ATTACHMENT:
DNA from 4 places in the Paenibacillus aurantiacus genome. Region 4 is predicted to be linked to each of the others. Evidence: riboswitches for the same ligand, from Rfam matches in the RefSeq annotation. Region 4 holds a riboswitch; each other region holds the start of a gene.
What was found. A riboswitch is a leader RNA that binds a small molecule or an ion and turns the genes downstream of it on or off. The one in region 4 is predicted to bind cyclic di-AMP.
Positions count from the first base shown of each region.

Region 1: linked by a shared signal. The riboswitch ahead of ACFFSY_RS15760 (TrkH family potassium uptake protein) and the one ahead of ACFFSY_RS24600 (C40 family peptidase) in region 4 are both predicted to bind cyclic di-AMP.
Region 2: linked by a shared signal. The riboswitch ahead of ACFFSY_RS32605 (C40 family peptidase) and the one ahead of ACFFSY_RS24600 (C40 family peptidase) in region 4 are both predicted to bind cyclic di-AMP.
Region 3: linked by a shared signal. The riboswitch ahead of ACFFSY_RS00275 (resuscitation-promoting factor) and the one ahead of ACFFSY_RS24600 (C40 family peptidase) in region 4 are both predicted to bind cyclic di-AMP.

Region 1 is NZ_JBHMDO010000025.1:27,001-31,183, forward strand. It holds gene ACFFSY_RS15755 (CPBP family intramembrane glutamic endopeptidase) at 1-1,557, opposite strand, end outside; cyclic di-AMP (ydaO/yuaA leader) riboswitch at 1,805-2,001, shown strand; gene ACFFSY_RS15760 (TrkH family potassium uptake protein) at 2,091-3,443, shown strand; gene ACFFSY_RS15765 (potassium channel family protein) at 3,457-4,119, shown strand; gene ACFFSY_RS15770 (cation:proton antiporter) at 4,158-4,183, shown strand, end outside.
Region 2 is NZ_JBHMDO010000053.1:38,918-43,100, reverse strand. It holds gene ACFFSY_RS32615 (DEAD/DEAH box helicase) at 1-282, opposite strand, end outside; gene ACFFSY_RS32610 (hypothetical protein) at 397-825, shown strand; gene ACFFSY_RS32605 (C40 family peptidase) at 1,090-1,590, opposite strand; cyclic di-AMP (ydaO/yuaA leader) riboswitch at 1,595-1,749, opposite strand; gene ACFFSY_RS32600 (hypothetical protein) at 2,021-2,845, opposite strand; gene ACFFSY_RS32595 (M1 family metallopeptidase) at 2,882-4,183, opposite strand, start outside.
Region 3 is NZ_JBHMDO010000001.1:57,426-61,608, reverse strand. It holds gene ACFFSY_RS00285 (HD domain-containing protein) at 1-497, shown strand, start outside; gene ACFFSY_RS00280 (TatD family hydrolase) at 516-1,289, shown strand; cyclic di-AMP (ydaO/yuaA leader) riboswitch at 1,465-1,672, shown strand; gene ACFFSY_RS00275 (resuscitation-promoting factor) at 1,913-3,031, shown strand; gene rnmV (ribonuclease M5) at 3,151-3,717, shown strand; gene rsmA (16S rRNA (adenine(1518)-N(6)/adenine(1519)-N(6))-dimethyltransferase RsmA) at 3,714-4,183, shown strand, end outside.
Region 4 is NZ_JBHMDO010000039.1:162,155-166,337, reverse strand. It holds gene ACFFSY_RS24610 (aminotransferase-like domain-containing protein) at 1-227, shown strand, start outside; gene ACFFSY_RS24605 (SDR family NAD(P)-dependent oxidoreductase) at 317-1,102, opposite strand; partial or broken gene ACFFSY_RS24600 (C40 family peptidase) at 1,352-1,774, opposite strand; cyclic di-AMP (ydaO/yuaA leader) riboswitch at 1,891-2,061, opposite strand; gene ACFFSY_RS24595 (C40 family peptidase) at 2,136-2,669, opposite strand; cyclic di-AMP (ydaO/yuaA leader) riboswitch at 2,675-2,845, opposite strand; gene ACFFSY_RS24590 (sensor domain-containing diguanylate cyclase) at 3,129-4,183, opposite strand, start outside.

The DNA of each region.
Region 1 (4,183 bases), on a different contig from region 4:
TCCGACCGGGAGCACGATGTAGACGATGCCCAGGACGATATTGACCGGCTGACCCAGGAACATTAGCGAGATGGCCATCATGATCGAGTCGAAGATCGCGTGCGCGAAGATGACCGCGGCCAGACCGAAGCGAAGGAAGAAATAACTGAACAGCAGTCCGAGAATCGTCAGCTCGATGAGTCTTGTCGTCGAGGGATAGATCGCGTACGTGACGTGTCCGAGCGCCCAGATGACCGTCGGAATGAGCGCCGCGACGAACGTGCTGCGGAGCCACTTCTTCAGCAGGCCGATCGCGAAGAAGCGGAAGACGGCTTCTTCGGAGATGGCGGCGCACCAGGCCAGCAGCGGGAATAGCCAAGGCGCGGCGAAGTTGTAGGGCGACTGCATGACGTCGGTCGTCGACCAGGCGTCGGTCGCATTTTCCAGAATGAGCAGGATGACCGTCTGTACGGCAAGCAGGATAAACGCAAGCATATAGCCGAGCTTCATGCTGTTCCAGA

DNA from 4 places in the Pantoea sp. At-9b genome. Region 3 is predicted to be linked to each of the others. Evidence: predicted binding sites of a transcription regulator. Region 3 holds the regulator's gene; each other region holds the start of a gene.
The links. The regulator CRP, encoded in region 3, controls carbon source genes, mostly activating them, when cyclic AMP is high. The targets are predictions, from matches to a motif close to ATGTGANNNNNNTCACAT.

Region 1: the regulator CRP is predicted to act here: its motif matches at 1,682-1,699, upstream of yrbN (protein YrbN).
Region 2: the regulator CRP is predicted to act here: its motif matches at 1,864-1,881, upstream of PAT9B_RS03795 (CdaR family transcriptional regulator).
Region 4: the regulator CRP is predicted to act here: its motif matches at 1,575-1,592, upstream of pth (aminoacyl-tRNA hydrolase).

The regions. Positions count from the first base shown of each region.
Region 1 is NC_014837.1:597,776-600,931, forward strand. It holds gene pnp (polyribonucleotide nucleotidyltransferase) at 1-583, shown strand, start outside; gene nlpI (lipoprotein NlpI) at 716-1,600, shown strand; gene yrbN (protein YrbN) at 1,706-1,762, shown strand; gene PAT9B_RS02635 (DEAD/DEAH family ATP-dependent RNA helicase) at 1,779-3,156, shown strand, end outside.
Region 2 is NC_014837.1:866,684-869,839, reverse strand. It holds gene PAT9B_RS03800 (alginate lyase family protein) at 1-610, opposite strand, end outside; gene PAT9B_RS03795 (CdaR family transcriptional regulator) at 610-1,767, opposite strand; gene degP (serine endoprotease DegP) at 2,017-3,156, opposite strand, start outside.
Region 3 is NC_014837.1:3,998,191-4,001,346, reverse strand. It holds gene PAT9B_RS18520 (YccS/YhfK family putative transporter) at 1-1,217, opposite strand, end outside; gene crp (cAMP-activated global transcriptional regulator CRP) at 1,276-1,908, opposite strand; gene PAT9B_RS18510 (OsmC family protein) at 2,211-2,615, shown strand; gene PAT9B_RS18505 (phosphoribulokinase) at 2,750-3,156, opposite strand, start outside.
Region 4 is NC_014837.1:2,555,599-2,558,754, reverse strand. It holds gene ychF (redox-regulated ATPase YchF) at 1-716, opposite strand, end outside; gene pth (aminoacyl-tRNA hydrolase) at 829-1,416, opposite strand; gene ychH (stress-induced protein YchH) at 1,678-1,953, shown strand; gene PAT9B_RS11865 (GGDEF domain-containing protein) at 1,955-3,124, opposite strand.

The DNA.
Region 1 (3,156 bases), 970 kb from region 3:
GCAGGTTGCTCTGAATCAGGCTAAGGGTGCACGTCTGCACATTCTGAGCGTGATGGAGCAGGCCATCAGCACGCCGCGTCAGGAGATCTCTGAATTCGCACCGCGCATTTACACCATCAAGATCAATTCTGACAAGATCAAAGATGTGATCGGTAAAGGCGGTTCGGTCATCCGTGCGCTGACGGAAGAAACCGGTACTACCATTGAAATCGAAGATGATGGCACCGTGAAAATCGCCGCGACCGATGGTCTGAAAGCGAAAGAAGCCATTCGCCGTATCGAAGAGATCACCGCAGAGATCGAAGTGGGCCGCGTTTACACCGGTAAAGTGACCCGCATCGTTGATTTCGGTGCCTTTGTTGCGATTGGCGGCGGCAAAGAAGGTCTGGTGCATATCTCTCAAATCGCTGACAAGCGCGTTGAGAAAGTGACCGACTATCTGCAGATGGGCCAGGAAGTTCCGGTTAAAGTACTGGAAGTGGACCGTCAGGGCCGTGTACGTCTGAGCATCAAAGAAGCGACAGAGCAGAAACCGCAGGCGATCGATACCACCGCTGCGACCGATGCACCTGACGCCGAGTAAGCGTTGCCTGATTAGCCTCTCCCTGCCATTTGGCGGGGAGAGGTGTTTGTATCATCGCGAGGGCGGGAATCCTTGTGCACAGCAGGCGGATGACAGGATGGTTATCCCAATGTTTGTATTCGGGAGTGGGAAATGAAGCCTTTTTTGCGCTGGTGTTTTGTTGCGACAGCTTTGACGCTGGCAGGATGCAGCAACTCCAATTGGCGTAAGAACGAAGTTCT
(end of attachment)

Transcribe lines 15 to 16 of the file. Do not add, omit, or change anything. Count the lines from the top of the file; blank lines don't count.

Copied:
The links. The regulator CRP, encoded in region 3, controls carbon source genes, mostly activating them, when cyclic AMP is high. The targets are predictions, from matches to a motif close to ATGTGANNNNNNTCACAT.

Region 1: the regulator CRP is predicted to act here: its motif matches at 1,682-1,699, upstream of yrbN (protein YrbN).